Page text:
With Yovani Gallardo 100% not going back to the Texas Rangers, it seems he’s left with three options: Going to the Baltimore Orioles, Houston Astros or the Colorado Rockies.
Gallardo, according to his agent, is happy to be in business with any of the three teams. Yes, even the Rockies, and a stadium that usually isn’t very kind to pitchers, who would rather not pitch in altitude. But the market isn’t that strong for the best remaining starting pitcher, coming off an OK but nothing special season with the Texas Rangers, especially when it involves giving up a draft pick.
That’s why the Rockies suddenly seem very strong in the chase for Gallardo. They wouldn’t have to give up a draft pick like the Orioles (14th overall) or Astros (18th overall). Add that to their very shaky rotation: Jorge De La Rosa, Jordan Lyles, Tyler Chatwood, Chad Bettis, Jon Gray, Eddie Butler, Tyler Matzek, Jeff Hoffman and Tyler Anderson. No one is “Ace” material. Maybe in a few years for the young guys, but nothing yet. Not that Gallardo is that level of pitcher, but if anyone needs an upgrade in any form, it’s the Rockies.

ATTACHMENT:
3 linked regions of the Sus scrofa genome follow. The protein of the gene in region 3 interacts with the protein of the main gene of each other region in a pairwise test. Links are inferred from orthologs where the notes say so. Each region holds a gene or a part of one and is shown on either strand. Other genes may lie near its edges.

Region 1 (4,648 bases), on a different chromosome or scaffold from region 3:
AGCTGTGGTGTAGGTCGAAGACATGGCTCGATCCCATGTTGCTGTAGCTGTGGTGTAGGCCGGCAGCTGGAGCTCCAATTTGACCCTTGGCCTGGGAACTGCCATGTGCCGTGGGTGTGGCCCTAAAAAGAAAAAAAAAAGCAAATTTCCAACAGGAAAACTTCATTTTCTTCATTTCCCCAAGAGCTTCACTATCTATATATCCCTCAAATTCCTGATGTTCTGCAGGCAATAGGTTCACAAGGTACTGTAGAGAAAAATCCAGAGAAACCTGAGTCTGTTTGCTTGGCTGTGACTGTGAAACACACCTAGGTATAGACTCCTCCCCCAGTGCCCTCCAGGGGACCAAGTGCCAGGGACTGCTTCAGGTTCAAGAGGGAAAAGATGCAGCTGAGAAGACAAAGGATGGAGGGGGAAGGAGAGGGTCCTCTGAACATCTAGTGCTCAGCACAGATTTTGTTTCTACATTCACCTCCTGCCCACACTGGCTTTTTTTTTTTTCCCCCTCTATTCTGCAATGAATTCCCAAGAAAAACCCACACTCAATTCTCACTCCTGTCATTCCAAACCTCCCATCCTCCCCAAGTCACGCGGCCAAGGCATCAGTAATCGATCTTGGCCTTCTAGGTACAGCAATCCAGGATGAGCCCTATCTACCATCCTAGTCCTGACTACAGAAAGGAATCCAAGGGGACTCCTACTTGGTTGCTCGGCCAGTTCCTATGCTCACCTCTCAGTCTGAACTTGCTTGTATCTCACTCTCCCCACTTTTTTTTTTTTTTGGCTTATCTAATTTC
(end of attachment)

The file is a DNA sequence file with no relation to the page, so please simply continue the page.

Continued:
The Orioles don’t want to give him a fourth year on his contract, which is something Gallardo wants (probably looking for a four-year, $50 million or more contract). The Astros are more nitpicky about their draft pick, and seem to be a bit more in the business of going after a pitcher than the Orioles. But the Rockies, even if it takes their payroll to well beyond $100 million in 2016 when you add their arbitration numbers, remain the leading competitor for his services.
Gallardo, 30, has pitched 180 innings or more in a season seven straight years. He’s still durable, still capable of some very good pitching performances. But his strikeout-walks ratio dropped to 1.78 last season, he gave up more hits per inning than ever before and his WHIP (1.1416) is the highest of his career. He’s not the guy to turn a franchise around, but when the pitching situation is average at best, Gallardo can be considered an upgrade and when you look at the contracts other players and especially pitchers have gotten, he’ll likely end up with the kind of money he’s been looking for.